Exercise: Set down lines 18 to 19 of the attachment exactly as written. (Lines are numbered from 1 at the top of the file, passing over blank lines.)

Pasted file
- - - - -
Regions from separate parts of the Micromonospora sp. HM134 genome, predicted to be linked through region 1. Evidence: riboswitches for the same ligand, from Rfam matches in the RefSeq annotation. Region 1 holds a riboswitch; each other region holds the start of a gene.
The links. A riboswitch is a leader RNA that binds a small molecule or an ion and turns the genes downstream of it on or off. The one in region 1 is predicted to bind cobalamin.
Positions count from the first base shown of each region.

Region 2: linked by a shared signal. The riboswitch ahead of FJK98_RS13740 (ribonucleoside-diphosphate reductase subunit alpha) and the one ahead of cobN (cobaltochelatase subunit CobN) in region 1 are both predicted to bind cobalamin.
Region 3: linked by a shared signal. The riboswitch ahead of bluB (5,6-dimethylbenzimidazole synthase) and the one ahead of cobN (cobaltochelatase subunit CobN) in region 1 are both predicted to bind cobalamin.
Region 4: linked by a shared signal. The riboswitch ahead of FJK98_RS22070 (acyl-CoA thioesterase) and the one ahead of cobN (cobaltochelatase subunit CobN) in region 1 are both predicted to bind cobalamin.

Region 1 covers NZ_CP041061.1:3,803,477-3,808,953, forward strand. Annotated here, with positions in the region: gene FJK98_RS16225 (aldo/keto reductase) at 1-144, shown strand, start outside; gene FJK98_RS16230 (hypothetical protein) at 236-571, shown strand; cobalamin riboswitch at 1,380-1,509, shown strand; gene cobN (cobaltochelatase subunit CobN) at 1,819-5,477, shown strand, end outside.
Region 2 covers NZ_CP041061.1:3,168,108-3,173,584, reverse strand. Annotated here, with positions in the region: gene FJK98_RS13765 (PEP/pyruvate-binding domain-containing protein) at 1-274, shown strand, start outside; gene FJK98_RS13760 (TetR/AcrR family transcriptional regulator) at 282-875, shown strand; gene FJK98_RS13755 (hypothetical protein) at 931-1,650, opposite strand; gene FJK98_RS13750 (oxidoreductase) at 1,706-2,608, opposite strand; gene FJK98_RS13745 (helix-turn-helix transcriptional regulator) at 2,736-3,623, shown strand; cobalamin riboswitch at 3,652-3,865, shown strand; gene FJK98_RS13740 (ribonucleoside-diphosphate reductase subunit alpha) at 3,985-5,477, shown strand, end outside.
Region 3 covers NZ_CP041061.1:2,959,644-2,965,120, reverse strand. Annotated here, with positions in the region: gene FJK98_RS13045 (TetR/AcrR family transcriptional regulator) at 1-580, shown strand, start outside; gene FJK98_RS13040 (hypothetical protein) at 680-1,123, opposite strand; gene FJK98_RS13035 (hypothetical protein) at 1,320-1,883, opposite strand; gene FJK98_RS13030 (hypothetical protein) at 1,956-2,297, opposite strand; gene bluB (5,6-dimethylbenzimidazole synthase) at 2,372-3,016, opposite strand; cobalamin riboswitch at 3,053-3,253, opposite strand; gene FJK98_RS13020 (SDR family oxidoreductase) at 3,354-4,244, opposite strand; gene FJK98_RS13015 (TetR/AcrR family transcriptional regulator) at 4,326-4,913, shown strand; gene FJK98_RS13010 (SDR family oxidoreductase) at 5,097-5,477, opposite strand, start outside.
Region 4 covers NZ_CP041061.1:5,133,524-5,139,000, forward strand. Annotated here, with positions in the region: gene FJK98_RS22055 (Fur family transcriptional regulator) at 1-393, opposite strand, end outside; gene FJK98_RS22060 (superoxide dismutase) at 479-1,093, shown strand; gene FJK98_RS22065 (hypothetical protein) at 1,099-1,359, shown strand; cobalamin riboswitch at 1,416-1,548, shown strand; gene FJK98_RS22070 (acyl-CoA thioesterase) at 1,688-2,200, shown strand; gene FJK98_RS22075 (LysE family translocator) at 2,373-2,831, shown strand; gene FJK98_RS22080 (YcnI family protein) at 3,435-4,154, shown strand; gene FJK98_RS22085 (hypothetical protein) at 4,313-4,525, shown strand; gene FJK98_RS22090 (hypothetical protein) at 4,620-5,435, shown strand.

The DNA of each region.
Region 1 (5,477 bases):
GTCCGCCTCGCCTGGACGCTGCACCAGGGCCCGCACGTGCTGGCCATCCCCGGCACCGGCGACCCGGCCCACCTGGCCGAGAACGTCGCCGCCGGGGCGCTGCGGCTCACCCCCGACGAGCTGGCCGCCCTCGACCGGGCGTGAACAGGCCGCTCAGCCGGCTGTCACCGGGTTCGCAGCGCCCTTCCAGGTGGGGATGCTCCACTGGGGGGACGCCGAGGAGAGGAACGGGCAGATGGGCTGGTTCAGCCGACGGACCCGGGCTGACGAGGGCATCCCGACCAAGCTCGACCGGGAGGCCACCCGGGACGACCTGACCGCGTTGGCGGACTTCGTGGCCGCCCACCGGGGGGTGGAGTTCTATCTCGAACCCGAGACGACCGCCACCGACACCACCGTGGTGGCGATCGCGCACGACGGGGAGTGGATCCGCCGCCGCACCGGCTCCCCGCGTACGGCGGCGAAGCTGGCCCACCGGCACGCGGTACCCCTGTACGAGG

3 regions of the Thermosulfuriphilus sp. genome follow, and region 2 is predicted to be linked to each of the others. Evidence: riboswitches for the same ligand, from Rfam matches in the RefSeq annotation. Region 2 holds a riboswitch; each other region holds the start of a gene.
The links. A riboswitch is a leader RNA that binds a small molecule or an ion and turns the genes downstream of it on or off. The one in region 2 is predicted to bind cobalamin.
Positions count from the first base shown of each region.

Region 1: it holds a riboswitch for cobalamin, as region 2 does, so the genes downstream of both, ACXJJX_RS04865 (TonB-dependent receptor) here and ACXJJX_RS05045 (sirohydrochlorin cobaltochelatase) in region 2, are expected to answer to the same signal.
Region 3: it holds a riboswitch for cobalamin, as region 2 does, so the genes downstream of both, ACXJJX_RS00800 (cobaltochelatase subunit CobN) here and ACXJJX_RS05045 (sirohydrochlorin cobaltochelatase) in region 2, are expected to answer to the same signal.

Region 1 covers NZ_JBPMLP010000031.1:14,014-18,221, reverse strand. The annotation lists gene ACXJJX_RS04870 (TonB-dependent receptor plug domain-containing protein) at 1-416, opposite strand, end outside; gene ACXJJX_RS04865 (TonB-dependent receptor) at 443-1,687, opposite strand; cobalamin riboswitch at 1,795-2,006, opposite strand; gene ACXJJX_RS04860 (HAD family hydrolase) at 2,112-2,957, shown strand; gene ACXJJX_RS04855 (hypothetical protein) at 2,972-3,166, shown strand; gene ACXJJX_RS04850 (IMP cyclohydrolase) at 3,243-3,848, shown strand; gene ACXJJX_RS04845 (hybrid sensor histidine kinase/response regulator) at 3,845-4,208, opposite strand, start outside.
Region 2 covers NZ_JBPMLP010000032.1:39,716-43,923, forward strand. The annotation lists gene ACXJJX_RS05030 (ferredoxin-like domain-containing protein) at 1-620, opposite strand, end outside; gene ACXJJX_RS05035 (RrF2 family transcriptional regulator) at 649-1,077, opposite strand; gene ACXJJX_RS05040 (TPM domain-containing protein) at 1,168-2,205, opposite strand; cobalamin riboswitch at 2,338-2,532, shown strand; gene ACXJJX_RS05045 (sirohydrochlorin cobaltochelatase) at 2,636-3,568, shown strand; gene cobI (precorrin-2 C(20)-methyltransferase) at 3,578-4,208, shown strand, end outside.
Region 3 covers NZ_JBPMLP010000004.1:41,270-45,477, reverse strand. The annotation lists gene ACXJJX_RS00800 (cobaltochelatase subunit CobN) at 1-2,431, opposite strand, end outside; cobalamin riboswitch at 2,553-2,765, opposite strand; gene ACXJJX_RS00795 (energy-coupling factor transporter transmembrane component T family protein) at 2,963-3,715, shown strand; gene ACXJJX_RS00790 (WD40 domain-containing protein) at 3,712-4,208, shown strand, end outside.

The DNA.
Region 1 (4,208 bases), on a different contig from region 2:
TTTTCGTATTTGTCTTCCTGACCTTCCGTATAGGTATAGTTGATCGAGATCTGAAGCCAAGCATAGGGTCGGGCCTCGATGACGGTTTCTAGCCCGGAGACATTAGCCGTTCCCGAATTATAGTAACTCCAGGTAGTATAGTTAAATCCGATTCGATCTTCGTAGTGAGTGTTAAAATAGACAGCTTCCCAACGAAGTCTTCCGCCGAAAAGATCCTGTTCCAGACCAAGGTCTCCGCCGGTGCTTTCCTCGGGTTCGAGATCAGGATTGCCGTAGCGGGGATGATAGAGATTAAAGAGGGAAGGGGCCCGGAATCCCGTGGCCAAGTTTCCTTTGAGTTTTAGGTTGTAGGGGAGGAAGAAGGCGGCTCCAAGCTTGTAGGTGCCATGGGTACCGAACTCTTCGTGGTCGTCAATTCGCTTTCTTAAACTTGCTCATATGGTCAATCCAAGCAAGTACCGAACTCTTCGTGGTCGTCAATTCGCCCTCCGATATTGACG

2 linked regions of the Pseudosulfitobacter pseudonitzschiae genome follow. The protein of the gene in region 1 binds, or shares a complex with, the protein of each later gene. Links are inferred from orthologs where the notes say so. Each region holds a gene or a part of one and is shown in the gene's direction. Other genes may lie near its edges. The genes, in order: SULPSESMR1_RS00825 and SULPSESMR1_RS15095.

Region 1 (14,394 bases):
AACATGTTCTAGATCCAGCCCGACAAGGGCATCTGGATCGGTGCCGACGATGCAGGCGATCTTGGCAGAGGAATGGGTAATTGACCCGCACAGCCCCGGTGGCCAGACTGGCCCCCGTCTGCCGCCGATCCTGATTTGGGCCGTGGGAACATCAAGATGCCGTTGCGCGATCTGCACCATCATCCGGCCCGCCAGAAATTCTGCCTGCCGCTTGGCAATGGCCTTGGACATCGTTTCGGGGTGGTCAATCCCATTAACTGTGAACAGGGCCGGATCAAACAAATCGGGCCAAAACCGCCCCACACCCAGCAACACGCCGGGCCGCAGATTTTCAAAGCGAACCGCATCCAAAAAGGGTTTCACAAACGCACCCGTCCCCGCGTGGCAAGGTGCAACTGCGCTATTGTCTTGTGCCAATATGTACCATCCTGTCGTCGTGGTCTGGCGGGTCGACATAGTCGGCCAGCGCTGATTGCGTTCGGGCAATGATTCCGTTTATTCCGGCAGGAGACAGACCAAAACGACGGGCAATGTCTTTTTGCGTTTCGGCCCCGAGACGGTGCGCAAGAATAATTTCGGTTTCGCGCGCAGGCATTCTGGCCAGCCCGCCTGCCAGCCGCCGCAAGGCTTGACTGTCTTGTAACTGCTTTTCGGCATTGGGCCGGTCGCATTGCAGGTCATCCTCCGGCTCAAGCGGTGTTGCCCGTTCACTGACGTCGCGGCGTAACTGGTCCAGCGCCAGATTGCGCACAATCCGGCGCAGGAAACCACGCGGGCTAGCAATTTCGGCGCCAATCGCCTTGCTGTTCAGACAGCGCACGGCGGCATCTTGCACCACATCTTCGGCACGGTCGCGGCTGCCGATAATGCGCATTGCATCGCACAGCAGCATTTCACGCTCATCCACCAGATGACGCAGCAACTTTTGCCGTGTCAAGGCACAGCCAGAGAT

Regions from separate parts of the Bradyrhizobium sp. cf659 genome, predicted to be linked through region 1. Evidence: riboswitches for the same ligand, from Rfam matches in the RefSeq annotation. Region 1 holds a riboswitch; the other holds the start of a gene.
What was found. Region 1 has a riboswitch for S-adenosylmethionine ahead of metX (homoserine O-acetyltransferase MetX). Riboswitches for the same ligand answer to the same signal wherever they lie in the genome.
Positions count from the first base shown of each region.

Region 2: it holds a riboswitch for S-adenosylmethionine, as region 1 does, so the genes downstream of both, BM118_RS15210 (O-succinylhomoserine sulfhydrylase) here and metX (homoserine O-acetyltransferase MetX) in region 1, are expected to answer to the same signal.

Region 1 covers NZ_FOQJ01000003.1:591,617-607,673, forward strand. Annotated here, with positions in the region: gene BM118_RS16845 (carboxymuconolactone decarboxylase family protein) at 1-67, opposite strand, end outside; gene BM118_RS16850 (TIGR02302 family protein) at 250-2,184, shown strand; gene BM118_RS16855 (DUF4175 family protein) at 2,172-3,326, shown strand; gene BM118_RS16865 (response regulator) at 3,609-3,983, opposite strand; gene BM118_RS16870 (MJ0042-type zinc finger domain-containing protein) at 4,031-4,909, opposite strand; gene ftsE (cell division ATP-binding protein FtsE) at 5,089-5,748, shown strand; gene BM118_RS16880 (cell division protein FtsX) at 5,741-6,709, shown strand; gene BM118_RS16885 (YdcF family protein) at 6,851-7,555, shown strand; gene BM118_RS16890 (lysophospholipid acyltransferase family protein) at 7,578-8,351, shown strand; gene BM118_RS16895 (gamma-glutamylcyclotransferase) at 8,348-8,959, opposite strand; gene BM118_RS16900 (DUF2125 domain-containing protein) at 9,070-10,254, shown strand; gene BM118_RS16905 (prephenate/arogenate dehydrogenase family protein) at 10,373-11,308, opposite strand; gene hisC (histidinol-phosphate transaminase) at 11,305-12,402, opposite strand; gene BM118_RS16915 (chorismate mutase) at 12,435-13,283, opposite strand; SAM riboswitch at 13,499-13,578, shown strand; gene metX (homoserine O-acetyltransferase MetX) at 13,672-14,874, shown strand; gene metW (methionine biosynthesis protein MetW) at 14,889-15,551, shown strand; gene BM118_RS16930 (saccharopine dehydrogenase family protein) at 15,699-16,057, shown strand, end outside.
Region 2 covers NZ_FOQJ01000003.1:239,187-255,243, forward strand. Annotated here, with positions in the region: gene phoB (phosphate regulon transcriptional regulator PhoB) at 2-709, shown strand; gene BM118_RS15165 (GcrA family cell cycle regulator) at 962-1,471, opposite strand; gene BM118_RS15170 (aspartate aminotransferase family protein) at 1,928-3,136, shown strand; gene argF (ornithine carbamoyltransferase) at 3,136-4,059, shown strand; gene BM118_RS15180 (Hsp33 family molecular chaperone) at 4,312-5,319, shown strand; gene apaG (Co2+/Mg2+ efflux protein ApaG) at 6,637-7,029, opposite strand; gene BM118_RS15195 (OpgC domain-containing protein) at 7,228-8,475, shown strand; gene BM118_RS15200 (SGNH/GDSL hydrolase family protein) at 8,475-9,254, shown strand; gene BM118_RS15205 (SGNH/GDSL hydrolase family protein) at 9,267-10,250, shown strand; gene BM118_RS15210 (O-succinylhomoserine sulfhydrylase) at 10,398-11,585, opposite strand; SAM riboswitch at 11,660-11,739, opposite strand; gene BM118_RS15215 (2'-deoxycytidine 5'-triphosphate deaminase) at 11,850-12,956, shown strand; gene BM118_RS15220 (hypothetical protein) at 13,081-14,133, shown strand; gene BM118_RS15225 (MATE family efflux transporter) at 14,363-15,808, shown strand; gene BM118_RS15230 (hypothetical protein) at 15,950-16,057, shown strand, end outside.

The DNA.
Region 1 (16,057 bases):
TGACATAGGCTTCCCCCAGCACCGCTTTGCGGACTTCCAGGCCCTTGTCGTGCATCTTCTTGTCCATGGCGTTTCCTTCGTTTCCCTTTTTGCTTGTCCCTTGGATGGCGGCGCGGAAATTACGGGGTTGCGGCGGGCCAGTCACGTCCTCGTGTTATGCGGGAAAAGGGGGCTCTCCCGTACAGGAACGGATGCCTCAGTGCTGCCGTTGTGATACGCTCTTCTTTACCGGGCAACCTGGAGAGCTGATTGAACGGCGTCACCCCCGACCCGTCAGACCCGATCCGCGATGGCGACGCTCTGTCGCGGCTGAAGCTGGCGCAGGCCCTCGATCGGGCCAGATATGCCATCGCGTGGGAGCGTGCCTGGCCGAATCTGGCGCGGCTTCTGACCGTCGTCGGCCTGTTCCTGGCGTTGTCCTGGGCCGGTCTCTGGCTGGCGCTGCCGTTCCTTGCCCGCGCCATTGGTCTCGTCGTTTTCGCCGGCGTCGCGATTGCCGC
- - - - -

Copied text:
Region 3: it holds a riboswitch for cobalamin, as region 2 does, so the genes downstream of both, ACXJJX_RS00800 (cobaltochelatase subunit CobN) here and ACXJJX_RS05045 (sirohydrochlorin cobaltochelatase) in region 2, are expected to answer to the same signal.

Region 1 covers NZ_JBPMLP010000031.1:14,014-18,221, reverse strand. The annotation lists gene ACXJJX_RS04870 (TonB-dependent receptor plug domain-containing protein) at 1-416, opposite strand, end outside; gene ACXJJX_RS04865 (TonB-dependent receptor) at 443-1,687, opposite strand; cobalamin riboswitch at 1,795-2,006, opposite strand; gene ACXJJX_RS04860 (HAD family hydrolase) at 2,112-2,957, shown strand; gene ACXJJX_RS04855 (hypothetical protein) at 2,972-3,166, shown strand; gene ACXJJX_RS04850 (IMP cyclohydrolase) at 3,243-3,848, shown strand; gene ACXJJX_RS04845 (hybrid sensor histidine kinase/response regulator) at 3,845-4,208, opposite strand, start outside.